The Golden Rule

Paperback | April 30, 1999

byJeffrey Wattles

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In an age plagued by selfishness, materialism, and violence, ethicists feel impelled to find a universal system of values. To arrive at such a "rule" requires that they struggle with a series of seemingly irreconcilable questions. First, are universal values possible in a pluralistic world,and how does one do justice to both human equality and to individual and cultural differences? How is one to understand the interface between religious moral teachings and the ethics of secular humanism? Finally, can such a system integrate moral intuition and moral reason? In the first scholarlybook in English on the golden rule since the seventeenth century, Jeffrey Wattles demonstrates how a clear understanding of the psychological, philosophical, and religious ramifications of the rule can form the synthesis needed to solve these dilemas. The golden rule, "do to others as you would have others do to you," is widely assumed to have a single meaning, shared by virtually all the world's religions. It strikes the average person as intuitively true, though most modern philosophers reject it or recast it in more rational form. Wattlessurveys the history of the golden rule and its spectrum of meanings in diverse contexts, ranging from Confusius to Plato and Aristotle, from classical Jewish literature to the New Testament. He also considers medieval, Reformation, and modern theological and philosophical responses and objections tothe rule, as well as how some early twentieth-century American leaders have tried to use the rule. Wattles draws these diverse interpretation into a synthesis that responds, at the psychological, philosophical, and religious levels, to the challenges to moral living in any given culture.Emotionally, the rules counsels consideration for others feelings by asking that "you place yourself in their shoes." Intellectually, it activates moral thinking about what is fair. At the same time, it retains a spiritual appeal as "the principle of the practice of the family of God." Demonstrating how, despite its contentious history, this age-old ethical principle contiues to be relevant in dealing with contemporary issues, The Golden Rule should interest students and scholars working in religious studies, philosophy and ethics, and psychology, as well as anyone looking foran alternative to postmodern cynicism and alienation.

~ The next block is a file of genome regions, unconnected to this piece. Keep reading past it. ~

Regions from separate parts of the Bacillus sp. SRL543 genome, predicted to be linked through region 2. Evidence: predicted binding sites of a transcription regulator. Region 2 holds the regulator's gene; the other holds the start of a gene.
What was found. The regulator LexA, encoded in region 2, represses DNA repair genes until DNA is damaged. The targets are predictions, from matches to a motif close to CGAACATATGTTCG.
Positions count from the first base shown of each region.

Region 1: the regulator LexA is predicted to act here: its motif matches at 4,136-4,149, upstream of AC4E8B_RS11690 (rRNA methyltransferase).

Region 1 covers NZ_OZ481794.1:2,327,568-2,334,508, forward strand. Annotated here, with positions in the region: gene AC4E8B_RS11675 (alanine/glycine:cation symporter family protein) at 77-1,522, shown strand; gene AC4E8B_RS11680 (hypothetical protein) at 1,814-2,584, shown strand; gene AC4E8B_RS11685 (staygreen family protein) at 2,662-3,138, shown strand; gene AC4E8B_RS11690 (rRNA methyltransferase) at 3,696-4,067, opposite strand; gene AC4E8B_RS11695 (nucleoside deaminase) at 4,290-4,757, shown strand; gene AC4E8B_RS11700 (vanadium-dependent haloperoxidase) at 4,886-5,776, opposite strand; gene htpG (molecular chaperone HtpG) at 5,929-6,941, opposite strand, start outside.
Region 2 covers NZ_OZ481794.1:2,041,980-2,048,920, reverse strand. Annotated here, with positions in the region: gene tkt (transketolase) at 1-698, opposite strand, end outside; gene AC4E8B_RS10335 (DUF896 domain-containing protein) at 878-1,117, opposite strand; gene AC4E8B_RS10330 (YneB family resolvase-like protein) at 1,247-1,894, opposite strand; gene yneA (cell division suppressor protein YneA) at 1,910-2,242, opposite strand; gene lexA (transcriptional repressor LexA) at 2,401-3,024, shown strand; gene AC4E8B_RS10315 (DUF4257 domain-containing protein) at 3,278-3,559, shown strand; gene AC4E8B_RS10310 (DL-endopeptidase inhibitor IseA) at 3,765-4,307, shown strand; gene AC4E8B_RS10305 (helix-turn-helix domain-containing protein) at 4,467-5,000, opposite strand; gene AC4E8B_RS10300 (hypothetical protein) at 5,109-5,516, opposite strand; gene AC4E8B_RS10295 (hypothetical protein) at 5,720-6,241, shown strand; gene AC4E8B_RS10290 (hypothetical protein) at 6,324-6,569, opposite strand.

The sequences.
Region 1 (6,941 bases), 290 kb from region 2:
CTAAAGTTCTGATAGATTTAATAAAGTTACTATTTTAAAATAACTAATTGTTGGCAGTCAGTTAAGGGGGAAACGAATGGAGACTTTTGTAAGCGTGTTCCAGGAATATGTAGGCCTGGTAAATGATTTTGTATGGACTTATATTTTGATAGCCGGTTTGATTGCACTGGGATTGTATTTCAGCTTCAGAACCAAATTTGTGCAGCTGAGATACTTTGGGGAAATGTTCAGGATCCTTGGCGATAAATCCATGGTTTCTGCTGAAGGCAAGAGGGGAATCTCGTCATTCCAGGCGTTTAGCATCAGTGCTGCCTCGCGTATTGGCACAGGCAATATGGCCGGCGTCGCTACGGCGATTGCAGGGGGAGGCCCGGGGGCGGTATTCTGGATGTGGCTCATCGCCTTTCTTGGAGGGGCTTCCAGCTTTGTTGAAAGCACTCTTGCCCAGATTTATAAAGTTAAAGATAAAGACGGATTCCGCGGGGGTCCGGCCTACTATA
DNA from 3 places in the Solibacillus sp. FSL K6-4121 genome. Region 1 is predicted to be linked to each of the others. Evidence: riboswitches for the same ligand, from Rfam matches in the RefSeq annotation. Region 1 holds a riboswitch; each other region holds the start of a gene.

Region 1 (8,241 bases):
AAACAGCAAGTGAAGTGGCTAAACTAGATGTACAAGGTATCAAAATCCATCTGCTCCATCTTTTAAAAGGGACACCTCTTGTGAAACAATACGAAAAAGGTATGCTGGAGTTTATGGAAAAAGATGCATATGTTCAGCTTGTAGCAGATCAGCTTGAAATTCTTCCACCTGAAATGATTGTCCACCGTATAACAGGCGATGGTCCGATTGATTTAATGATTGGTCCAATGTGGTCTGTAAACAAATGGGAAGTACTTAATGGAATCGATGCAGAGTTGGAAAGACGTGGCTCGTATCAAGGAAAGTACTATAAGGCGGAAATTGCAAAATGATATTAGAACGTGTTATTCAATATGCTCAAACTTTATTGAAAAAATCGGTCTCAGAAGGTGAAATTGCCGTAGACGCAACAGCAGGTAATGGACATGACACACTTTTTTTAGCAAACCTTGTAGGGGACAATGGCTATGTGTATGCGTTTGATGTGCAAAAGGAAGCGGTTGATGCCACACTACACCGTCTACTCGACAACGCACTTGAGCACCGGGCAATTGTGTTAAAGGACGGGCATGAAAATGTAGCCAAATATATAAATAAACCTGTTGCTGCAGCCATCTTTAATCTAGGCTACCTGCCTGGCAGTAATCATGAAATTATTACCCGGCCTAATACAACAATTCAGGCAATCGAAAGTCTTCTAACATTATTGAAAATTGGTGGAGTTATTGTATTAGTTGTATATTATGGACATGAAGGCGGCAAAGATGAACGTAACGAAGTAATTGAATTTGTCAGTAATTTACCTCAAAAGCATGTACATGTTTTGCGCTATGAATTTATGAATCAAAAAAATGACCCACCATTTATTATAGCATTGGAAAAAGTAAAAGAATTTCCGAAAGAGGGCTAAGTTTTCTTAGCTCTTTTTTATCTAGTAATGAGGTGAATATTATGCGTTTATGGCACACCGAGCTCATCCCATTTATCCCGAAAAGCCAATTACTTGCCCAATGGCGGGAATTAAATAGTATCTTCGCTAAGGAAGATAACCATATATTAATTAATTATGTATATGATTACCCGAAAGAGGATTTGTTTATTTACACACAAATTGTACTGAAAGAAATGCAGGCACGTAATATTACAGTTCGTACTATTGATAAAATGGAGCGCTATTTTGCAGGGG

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From Our Editors

Wattle surveys the history of the golden rule and its spectrum of meanings in diverse contexts, ranging from Confucius to Plato and Aristotle, from classical Jewish literature to the New Testament. Wattles explores the use of the rule by some early 20th century American leaders and examines various psychological theories about the imag...

From the Publisher

In an age plagued by selfishness, materialism, and violence, ethicists feel impelled to find a universal system of values. To arrive at such a "rule" requires that they struggle with a series of seemingly irreconcilable questions. First, are universal values possible in a pluralistic world,and how does one do justice to both human equa...

As a student, Jeffrey Wattles abandoned religion in favor of analytic philosophy and Nietzsche's existentialism only to rediscover the life and teachings of Jesus. As Assistant Professor of Philosophy and Religion at Kent State University, he teaches his students how to integrate scientific, philosophic, and religious perspectives.

other books by Jeffrey Wattles

Living in Truth, Beauty, and Goodness
Living in Truth, Beauty, and Goodness

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Living in Truth, Beauty, and Goodness
Living in Truth, Beauty, and Goodness

Paperback|Jul 21 2016

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Format:PaperbackDimensions:272 pages, 9.17 × 6.06 × 0.71 inPublished:April 30, 1999Publisher:Oxford University Press

The following ISBNs are associated with this title:

ISBN - 10:0195110366

ISBN - 13:9780195110364

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From Our Editors

Wattle surveys the history of the golden rule and its spectrum of meanings in diverse contexts, ranging from Confucius to Plato and Aristotle, from classical Jewish literature to the New Testament. Wattles explores the use of the rule by some early 20th century American leaders and examines various psychological theories about the imaginative role reversal the rule suggests

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"It reveals new depth in a topic that more high-flown approaches are likely to dismiss too quickly....richly woven..."--Theological Studies